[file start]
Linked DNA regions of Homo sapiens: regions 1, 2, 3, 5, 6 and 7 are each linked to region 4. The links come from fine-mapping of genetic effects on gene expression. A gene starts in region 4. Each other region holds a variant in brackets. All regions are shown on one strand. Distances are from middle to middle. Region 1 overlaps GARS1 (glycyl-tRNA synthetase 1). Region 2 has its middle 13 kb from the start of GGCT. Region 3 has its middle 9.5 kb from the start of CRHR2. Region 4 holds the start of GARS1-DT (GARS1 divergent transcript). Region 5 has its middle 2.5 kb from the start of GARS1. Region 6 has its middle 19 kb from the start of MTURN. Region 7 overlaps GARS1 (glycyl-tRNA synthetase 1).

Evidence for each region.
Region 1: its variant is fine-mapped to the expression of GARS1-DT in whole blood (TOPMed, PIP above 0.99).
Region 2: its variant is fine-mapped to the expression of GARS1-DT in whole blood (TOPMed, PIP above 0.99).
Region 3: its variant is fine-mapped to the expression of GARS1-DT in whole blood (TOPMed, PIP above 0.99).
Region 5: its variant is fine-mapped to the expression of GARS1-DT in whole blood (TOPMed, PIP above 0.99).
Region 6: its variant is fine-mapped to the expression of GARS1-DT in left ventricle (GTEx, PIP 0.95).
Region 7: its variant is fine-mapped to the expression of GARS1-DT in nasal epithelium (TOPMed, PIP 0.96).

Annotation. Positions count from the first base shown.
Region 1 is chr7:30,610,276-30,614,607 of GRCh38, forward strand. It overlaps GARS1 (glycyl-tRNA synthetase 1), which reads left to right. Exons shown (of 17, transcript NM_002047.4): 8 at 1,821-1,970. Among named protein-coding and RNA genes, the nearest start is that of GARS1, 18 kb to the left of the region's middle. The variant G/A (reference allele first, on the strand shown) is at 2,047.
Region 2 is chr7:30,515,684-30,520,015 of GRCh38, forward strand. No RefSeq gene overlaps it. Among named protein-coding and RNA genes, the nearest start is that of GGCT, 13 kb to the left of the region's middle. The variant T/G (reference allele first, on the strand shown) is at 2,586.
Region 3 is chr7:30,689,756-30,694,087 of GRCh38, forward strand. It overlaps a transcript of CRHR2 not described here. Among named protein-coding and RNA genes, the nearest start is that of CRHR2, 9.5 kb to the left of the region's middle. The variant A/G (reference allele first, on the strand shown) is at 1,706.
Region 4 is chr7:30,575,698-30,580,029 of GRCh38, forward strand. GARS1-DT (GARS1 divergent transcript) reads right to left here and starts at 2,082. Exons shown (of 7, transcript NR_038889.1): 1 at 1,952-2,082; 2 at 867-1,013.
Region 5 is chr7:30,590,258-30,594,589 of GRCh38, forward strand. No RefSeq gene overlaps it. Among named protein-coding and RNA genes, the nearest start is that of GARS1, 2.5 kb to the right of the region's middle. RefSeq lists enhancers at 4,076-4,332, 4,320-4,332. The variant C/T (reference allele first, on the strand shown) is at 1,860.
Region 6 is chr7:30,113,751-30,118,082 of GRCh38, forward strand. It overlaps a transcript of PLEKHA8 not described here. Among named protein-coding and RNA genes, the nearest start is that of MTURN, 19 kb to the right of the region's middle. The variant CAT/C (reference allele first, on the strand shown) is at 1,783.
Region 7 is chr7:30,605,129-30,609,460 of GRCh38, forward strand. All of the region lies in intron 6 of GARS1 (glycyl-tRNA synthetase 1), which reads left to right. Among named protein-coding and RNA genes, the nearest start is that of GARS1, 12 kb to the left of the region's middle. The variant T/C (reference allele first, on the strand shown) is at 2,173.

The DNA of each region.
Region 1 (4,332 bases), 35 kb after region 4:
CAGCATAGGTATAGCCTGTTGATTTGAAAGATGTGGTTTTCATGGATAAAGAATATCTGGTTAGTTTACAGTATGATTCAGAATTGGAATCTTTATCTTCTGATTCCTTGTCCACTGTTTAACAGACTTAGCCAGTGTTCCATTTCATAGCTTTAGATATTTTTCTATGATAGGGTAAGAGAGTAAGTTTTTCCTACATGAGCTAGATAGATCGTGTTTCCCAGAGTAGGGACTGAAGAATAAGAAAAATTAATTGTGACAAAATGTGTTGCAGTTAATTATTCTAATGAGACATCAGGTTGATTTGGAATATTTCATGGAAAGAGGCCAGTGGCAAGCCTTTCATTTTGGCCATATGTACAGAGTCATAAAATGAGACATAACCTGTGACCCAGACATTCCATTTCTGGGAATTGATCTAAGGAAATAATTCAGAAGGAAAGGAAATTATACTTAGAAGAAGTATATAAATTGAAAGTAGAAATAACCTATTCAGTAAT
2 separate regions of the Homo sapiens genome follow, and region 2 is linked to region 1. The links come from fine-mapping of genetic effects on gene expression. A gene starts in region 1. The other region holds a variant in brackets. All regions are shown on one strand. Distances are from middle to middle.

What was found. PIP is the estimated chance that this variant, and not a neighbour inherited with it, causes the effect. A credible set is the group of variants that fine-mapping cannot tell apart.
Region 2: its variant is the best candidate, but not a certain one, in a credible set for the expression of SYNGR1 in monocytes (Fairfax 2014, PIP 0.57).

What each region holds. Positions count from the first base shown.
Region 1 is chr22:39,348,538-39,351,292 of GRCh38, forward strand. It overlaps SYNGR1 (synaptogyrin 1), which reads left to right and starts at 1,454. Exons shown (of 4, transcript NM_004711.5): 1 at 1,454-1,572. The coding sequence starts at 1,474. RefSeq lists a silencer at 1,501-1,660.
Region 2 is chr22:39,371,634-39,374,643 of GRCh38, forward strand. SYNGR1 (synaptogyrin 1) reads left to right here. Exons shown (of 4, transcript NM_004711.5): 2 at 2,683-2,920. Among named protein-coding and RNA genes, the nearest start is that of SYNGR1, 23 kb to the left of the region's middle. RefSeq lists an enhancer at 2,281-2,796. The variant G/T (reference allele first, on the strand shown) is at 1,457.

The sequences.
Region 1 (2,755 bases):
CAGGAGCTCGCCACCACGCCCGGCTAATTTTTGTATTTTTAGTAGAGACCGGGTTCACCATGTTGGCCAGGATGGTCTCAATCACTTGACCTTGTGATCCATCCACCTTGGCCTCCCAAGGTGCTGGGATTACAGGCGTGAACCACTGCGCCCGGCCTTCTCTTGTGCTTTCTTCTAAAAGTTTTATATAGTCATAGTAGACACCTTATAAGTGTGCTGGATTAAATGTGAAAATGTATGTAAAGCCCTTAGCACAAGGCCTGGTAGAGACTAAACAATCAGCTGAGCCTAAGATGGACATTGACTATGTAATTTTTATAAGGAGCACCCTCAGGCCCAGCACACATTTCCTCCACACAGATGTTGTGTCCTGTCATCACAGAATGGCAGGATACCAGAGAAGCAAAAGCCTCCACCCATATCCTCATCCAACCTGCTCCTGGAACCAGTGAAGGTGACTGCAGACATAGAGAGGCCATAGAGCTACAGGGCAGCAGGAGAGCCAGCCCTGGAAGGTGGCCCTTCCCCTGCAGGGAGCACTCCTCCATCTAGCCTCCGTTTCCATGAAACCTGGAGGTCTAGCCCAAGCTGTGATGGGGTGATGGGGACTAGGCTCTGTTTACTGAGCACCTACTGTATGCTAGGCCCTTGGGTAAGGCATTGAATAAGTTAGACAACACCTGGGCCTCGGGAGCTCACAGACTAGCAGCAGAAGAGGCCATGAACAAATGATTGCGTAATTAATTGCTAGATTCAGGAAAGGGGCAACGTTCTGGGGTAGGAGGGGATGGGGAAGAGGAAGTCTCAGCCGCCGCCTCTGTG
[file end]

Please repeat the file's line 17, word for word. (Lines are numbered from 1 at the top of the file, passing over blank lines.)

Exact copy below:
The DNA of each region.